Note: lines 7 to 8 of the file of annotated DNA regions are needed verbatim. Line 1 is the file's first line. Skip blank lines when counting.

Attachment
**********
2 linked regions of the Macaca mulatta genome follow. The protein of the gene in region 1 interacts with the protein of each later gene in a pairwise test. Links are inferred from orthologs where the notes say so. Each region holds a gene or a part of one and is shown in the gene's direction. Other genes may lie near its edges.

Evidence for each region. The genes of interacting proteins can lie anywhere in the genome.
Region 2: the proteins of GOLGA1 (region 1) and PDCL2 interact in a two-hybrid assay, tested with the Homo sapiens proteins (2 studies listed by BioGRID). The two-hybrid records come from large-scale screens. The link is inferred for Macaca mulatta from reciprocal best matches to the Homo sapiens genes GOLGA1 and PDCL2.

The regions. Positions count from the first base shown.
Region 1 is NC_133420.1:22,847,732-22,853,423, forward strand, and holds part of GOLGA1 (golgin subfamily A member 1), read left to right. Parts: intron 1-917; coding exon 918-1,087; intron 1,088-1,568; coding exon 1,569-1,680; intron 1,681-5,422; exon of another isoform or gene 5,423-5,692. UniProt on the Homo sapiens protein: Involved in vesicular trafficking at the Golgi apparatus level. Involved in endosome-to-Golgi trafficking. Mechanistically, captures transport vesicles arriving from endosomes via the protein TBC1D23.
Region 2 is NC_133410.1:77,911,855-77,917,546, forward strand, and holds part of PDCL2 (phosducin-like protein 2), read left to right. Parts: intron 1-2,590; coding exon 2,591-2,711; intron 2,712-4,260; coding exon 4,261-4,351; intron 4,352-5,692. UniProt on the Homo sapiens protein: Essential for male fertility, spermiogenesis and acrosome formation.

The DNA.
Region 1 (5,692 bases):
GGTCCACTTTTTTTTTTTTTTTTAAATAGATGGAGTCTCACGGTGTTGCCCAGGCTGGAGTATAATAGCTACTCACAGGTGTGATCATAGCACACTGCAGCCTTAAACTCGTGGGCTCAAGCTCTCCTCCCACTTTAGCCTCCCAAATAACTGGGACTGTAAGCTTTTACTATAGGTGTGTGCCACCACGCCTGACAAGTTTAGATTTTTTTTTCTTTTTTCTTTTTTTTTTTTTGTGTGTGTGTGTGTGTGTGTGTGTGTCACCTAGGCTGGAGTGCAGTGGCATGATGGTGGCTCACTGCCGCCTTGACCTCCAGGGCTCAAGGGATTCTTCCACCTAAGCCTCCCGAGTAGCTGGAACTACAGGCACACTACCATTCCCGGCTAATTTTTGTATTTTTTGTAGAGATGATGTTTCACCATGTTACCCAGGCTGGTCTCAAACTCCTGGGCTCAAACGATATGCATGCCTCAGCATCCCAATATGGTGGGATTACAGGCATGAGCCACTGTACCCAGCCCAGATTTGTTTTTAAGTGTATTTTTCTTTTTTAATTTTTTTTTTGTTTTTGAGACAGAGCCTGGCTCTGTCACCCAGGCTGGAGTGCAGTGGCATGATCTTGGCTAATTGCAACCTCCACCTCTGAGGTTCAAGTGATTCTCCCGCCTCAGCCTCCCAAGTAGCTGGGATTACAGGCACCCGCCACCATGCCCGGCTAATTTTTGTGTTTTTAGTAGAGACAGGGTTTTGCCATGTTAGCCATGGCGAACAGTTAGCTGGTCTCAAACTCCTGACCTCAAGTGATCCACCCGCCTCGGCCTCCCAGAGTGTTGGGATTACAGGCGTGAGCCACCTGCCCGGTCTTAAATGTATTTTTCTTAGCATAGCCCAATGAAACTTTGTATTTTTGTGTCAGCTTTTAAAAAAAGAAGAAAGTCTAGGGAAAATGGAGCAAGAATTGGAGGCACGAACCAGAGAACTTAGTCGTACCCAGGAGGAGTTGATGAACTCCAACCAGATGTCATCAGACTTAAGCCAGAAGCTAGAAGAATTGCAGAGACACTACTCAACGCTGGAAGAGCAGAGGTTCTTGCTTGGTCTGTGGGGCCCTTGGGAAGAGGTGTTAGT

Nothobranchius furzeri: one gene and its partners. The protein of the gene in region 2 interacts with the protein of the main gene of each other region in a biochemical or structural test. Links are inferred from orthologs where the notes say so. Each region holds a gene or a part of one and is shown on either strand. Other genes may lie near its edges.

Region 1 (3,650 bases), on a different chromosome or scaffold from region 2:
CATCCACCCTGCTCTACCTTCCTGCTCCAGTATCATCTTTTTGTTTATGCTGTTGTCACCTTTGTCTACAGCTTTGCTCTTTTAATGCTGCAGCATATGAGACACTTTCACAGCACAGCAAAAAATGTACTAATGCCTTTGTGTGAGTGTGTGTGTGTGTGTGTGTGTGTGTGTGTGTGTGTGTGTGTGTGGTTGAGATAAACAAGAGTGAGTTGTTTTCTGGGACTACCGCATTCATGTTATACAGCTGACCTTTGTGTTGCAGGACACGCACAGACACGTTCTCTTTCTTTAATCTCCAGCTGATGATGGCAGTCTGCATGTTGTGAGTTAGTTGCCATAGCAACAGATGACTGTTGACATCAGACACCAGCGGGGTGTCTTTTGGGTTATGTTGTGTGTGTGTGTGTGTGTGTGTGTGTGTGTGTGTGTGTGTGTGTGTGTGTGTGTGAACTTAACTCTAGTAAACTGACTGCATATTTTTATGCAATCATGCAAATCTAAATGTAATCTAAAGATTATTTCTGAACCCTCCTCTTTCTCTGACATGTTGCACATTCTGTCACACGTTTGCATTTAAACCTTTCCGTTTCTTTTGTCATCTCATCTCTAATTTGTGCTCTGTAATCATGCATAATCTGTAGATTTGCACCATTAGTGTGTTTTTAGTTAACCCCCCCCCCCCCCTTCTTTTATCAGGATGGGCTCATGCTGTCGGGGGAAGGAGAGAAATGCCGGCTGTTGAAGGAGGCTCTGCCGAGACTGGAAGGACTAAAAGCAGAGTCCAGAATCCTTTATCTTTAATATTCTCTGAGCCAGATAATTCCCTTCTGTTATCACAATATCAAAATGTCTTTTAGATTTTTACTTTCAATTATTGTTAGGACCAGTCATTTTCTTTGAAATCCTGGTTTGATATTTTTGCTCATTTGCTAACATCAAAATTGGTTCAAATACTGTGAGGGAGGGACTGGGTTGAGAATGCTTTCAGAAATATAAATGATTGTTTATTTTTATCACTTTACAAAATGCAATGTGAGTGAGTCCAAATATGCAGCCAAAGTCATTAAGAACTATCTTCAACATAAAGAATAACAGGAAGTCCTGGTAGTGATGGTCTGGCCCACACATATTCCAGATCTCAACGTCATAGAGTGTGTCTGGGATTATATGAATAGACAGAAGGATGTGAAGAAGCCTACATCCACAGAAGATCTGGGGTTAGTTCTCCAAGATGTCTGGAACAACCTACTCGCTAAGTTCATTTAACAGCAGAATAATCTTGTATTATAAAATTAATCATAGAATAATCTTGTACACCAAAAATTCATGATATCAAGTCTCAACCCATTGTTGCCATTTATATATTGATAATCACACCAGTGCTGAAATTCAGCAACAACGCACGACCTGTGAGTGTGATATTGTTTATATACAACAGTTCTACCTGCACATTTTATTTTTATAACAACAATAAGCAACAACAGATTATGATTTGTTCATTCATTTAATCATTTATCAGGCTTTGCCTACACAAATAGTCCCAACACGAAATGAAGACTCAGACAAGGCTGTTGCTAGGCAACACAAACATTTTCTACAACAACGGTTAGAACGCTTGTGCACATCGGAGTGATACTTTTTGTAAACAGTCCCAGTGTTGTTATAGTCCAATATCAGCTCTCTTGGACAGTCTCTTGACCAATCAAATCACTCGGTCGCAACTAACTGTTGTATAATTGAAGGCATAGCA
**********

The DNA.
Region 1 (5,692 bases):